Marzullo appointed to medical advisory board

Town Selectman Drew Marzullo, a longtime employee of Greenwich Emergency Medical Services (GEMS), extended his involvement in emergency services this week when he was officially appointed to Gov. Dannel Malloy’s Emergency Medical Service Advisory Board.

According to Mr. Marzullo, recipient of three GEMS awards for his service and a Democratic selectman since 2009, the appointment came unexpectedly.

“I was kind of taken aback,” said Mr. Marzullo, who added that he felt “humbled” by the offer.

The advisory board presents an annual formal report to the Commissioner of Health which includes recommendations regarding regulations, medical guidelines, and policy affecting emergency services. If necessary, the committee then addresses the governor and the General Assembly. The purpose of the report is to improve delivery of emergency medical service throughout Connecticut, Mr. Marzullo explained.

Gov. Malloy said Mr. Marzullo’s experience as a paramedic will bring new insight to the board.

“I’m happy to have Drew on the EMS Advisory Board. EMS personnel are a vital component of our first response capabilities, and with his real world experience, I have no doubt Drew will be an invaluable addition to the board,” he said.

Mr. Marzullo’s involvement in emergency services began shortly after he graduated Northeastern University, when he returned to his native Greenwich unsure of his career path.

With the help of his mother, who worked at Greenwich Hospital, Mr. Marzullo first acquired a job transporting hospital patients. The position piqued his interest and led to his work as a volunteer with GEMS, which lasted two years and eventually landed him a paid position.

Nearly two decades later, Mr. Marzullo is a GEMS paramedic supervisor and has seen his fair share of emergency service incidents, he said.

“I’ve seen some things that truly I wouldn’t want anyone to see … and I’ve seen the absolute best of human beings.”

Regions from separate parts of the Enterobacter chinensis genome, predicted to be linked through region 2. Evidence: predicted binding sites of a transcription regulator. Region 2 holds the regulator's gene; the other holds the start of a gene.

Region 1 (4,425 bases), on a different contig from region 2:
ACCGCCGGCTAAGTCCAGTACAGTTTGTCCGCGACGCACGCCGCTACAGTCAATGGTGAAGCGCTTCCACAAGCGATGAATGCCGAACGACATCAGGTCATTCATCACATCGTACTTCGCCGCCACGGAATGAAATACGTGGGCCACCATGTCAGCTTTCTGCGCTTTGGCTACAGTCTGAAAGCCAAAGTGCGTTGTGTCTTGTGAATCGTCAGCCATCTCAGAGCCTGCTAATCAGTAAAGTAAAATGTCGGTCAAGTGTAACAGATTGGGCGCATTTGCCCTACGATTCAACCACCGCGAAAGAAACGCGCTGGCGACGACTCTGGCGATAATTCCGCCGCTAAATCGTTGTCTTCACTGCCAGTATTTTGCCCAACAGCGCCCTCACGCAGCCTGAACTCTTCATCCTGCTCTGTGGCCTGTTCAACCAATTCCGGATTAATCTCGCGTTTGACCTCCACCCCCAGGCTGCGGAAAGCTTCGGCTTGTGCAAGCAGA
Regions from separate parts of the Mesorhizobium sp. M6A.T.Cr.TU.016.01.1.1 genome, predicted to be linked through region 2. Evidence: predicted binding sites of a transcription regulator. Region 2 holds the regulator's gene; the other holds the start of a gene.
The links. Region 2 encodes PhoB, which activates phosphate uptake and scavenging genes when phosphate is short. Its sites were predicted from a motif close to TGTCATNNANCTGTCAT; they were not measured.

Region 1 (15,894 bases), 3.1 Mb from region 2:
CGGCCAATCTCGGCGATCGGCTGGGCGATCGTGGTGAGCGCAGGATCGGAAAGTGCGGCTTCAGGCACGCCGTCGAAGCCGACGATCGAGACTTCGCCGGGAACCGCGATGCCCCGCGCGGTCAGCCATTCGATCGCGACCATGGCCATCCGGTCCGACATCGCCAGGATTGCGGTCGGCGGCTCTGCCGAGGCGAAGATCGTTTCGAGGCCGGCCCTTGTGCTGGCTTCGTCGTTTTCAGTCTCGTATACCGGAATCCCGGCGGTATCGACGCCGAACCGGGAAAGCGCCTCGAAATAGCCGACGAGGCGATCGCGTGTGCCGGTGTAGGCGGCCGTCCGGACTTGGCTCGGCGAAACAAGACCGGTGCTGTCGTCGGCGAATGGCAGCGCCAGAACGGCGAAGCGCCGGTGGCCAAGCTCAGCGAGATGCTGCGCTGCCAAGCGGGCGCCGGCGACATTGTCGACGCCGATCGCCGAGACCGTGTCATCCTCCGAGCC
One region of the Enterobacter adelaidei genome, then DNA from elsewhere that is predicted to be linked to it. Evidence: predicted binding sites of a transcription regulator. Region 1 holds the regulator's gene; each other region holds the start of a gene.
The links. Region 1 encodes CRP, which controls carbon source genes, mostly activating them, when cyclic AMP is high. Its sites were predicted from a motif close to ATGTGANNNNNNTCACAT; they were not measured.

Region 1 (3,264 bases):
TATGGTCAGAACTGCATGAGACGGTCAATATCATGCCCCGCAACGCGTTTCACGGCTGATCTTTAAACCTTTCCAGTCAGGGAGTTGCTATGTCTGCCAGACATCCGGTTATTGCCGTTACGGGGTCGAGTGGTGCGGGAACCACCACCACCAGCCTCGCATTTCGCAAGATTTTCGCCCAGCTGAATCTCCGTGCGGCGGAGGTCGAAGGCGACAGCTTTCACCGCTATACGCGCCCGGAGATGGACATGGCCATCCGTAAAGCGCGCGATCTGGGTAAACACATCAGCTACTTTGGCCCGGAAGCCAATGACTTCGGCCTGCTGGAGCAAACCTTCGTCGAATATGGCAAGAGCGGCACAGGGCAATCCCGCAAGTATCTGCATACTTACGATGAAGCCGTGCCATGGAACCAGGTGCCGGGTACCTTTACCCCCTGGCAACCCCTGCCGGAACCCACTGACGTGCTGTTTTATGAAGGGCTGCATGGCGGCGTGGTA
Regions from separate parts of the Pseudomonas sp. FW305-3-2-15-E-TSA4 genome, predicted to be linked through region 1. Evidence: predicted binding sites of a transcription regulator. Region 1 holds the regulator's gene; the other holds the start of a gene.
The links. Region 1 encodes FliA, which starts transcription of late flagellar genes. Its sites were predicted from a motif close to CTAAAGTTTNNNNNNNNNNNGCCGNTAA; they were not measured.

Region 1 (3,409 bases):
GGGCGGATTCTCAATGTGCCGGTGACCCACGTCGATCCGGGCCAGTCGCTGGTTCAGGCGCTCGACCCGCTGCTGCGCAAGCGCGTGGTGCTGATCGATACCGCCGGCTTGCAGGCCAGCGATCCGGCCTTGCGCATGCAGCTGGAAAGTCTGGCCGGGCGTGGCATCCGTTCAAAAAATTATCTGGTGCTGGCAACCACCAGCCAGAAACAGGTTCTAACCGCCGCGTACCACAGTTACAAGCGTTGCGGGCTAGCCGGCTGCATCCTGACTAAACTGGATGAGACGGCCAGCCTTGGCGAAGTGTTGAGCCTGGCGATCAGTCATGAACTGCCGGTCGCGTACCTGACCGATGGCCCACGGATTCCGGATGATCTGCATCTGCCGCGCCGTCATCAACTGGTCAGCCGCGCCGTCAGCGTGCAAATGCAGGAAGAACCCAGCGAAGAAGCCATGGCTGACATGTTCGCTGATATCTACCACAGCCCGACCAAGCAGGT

Nevertheless, participation on the advisory board will include a learning curve for the selectman.

Although he is well-versed in Greenwich’s emergency service practices, ambulance and emergency services throughout Connecticut and the country differ vastly, Mr. Marzullo explained. Depending on location, emergency services may be provided by a fire department, medical volunteers, paid ambulance service employees or other personnel, he said. Working on the advisory board, Mr. Marzullo will see a variety of emergency service workers “representing various opinions” regarding the field.

The board, however, is not a political one and the selectman will serve at the will of the governor.

“I’ve never been asked, putting an IV in somebody or splinting a fractured arm, whether or not I was a Republican or Democrat,” Mr. Marzullo said. “So it’s apolitical in that sense.”

Mr. Marzullo said he is excited to take on his new appointment and thankful to Gov. Malloy for considering him for the role.

“I hope to bring my unique perspective from on the ambulance, and insight from my partner who is emergency medicine physician assistant combined with my two terms as Greenwich Selectman to this board,” he said.


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